b. February 5, 1919
d. March 21, 1943
US Army Air Forces
Sarah Lawrence College 1939
“As long as our planes fly overhead, the skies of America are free and that’s what all of us everywhere are fighting for. And that we, in a very small way, are being allowed to keep that sky free is the most beautiful thing I have ever known. I, for one, am profoundly grateful that my one talent, my only knowledge, flying, happens to be of use to my country when it is needed. That’s all the luck I ever hope to have.”
Cornelia Fort was born into one of the most influential families of Tennessee. Her father, Dr. Fort, was on the draft board for the greater Nashville area, which eventually led him to have his three sons swear on a bible to never become pilots. Cornelia at the time was 5 years old and as she listened to this going on, was intrigued she had already thought flying was fascinating. Instead of mainstreaming and attending social parties, Cornelia wanted to see the world. She had to beg her father to let her finish her education at progressive Sarah Lawrence College in Bronxville, NY. The experience at Sarah Lawrence opened her eyes to the world; she attended the theater, sat in on lectures for women’s rights and wrote ferocious editorials on Hitler’s abuse of powers.
After the death of her father, and on a whim in 1940, Fort signed up for private flying lessons. By 1941, she was the first woman flight instructor in Tennessee. At the close of 1941, she was in the skies of Honolulu, that dreadful day of December 7. Seeing an unknown planed heading her way, she grabbed the controls from her student and quickly landed. Bullets flying around her, she was a witness to the first Japanese attack on America and eventually portrayed in the move Tora! Tora! Tora! Forced back to the mainland, she started to give flying lessons again.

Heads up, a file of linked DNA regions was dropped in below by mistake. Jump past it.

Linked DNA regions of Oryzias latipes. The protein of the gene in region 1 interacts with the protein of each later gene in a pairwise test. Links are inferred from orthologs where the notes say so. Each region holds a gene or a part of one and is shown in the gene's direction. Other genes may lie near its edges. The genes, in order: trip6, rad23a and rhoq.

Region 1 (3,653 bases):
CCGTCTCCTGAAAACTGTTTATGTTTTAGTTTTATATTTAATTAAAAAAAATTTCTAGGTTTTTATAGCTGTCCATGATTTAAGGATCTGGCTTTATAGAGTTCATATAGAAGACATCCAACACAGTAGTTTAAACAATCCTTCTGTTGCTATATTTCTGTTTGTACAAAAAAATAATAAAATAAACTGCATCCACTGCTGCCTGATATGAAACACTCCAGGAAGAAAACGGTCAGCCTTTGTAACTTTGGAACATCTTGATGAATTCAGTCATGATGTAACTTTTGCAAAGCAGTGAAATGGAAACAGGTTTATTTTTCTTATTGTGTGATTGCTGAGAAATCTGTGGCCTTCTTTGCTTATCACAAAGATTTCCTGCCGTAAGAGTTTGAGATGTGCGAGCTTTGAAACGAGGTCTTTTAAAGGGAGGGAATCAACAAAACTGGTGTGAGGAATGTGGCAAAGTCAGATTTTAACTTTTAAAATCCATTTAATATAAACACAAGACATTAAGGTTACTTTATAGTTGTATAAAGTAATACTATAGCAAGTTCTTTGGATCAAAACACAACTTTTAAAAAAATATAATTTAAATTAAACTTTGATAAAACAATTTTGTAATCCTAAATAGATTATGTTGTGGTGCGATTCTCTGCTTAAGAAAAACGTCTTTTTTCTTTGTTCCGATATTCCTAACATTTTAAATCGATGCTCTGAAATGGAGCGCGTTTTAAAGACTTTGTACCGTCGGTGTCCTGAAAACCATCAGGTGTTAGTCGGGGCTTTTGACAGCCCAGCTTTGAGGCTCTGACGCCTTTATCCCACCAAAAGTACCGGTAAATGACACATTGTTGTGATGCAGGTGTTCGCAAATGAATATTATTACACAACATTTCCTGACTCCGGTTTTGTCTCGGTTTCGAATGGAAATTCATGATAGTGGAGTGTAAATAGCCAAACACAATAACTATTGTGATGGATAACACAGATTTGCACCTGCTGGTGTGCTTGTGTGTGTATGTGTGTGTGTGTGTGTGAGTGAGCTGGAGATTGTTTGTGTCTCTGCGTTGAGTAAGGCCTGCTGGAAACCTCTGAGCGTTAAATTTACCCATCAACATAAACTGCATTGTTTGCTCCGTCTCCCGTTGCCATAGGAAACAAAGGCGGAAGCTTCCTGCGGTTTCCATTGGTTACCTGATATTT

As soon as the war began, thousands of planes were being rolled off the factory lines each month. With the men overseas, the War Department announced the organization of the (WAFS) Women’s Auxiliary Ferrying Squadron, a military sponsored program for women to ferry the planes to different parts of the country. On September 6, 1941, Cornelia received a telegram from the War Department and was the second woman enrolled. These women would be equal to second lieutenants, yet they had to pay for their uniforms, pay rent to live at the barracks and would not be eligible for veteran benefits or the GI Bill.
By March 21, 1943, Cornelia was one of the most accomplished pilots of the WAFS and had spent 1,100 hours ferrying planes for the military. On one such mission, 10 miles south of Merkel, Texas, Cornelia Fort lost her life in an airplane accident. The BT-13A collided in mid-air with another plane. Some accounts say that the other pilot was horsing around and Cornelia was either playing along or trying to avoid the plane. Either way, the other male pilot survived.
In 1977 the U.S. Congress declared that members of WAFS and its subsequent group, WASP, were active members of the military. This made Cornelia Fort the first woman to die on active duty.